for grand larceny and drug possession. All his dreams of a
recording contract with Mercury went up in smoke as did his
publishing contract with Warner Chappell, and instead he was
facing a possible sentence of 6 to 15 years in prison for the
felony charges.
   Looking back Bates says,
   “I know what it’s like to lose everything. To have your friends
turn their back on you. To sit in a jail cell and just wish you could
sink your feet into the grass outside one more time. To face the
face in the mirror and realize that the person you see is the
reason you are where you are---on rock bottom.”
    Bates also knew though that he didn’t want to be that person
anymore, and accepted the blame for everything he’d done.
When offered a chance at an in-jail rehabilitation program called
New Avenues, he jumped at the chance, and  decided he would
pour himself into recovery with as much determination as he had
put into his addiction.
    “Prison for me was the perfect place to seek God, to meet
myself, to seek forgiveness, to learn to find something in myself I
could like and to change me into someone I could see in the
mirror and respect. It wasn’t easy, but it wasn’t impossible either!”
    Bates remembers praying one night for forgiveness and
direction from God and submitting himself to His will.
    “I just sincerely told Him that whatever He wanted me to do I
was willing. To send it on, even if meant staying in jail! I knew He
had to have a plan for me, and even though I didn’t have a clue
what it was, I wanted to be who and what he wanted me to be.”
   The next day after the prayer Bates received his first visit from
his publisher who told him that 3 of his songs had been recorded
by Country Legend Gene Watson, and Tracy Lawrence.
   “And I knew…I knew part of what I was supposed to do. Keep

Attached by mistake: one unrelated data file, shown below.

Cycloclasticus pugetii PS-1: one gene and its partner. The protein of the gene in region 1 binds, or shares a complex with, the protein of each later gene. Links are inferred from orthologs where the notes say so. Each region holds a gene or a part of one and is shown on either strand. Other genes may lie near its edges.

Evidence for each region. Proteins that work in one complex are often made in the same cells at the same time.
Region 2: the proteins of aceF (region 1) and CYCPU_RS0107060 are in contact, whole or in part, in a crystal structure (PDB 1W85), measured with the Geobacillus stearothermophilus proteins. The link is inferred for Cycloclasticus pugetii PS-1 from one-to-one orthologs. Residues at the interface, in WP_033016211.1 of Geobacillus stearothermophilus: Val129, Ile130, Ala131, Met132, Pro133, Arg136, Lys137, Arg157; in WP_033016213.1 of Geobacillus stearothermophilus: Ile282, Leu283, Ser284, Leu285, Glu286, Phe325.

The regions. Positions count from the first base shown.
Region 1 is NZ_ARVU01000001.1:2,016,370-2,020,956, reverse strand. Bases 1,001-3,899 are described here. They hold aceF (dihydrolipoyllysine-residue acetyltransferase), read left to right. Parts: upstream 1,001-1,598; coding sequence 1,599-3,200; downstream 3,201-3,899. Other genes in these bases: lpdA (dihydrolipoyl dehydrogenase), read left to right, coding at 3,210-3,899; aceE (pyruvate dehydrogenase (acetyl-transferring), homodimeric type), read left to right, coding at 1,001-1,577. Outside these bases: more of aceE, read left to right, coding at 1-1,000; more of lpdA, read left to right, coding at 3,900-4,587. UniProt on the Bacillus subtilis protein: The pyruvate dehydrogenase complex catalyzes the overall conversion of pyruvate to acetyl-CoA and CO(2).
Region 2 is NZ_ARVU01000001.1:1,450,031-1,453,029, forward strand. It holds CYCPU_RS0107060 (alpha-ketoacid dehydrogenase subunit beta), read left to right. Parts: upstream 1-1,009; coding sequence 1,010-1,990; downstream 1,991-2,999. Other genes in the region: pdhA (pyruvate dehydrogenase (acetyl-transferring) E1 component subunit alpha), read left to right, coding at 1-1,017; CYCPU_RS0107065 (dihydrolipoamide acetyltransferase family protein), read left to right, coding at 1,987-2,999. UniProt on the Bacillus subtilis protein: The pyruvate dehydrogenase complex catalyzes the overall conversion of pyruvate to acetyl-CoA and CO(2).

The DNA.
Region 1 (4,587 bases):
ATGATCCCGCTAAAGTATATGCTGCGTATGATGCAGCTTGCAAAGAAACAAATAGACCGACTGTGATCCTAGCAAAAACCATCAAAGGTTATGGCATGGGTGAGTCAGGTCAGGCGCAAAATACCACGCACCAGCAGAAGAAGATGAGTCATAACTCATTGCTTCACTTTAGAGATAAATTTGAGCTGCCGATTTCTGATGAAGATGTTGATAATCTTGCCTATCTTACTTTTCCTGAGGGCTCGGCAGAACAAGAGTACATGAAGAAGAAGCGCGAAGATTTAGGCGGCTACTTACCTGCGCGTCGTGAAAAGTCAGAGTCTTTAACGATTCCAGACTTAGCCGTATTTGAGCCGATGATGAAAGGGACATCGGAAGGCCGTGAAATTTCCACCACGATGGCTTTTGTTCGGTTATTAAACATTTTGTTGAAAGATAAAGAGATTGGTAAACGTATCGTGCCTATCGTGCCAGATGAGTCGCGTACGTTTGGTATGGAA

writing songs!!
But I was secretly afraid, I’d never written without being under
the influence of drugs and alcohol. I wasn’t sure I could!”
     Bates sentence was suspended to time served and one year
probation since he completed the rehab program, and he was
released after 96 days back onto the streets of Nashville. He
attended AA meetings daily, and found a job pouring concrete,
and eventually paid everyone back whom he’d stolen from.
His friend Kenny Beard loaned him a guitar to write songs with
and he was re-signed by Warner Chappell Music as a songwriter
and in January of 2002 he was invited to RCA records to
audition for and meet Joe Galante, the Chairman of RCA and
      “I was honest about my addiction, the thefts, jail time,
recovery, my past, too many marriages and divorces and I think
he respected that,” Bates remembers.
      Galante called Bates the same day and offered him a
recording contract.
It was his biggest dream come true. His first single was The Love
Song and climbed to the top 5 on the charts and Bates has been
busy ever since writing and recording songs for other artists and
himself such as Long Slow Kisses, and I Wanna Make You Cry,
and the story in song of his own addiction, One Second Chance.
      Bates is currently signed with the independent label Black
River Music Group and his first single Don’t Hate Me For Loving
You was  #1 on the video charts for 9 weeks in 2008 on
      The video for his current single, One Thing has just been
filmed and can be seen on  GACTV and CMTpure and his single
entitled He Wasn’t Like Us has recently reached #19 on the
Christian Country Charts!

     For a true story of inspiration, redemption, courage, and
faith, in the down to earth open and honest words of the man
who lived and experienced them, have Country Music Artist and
inspirational and motivational speaker Jeff Bates speak at your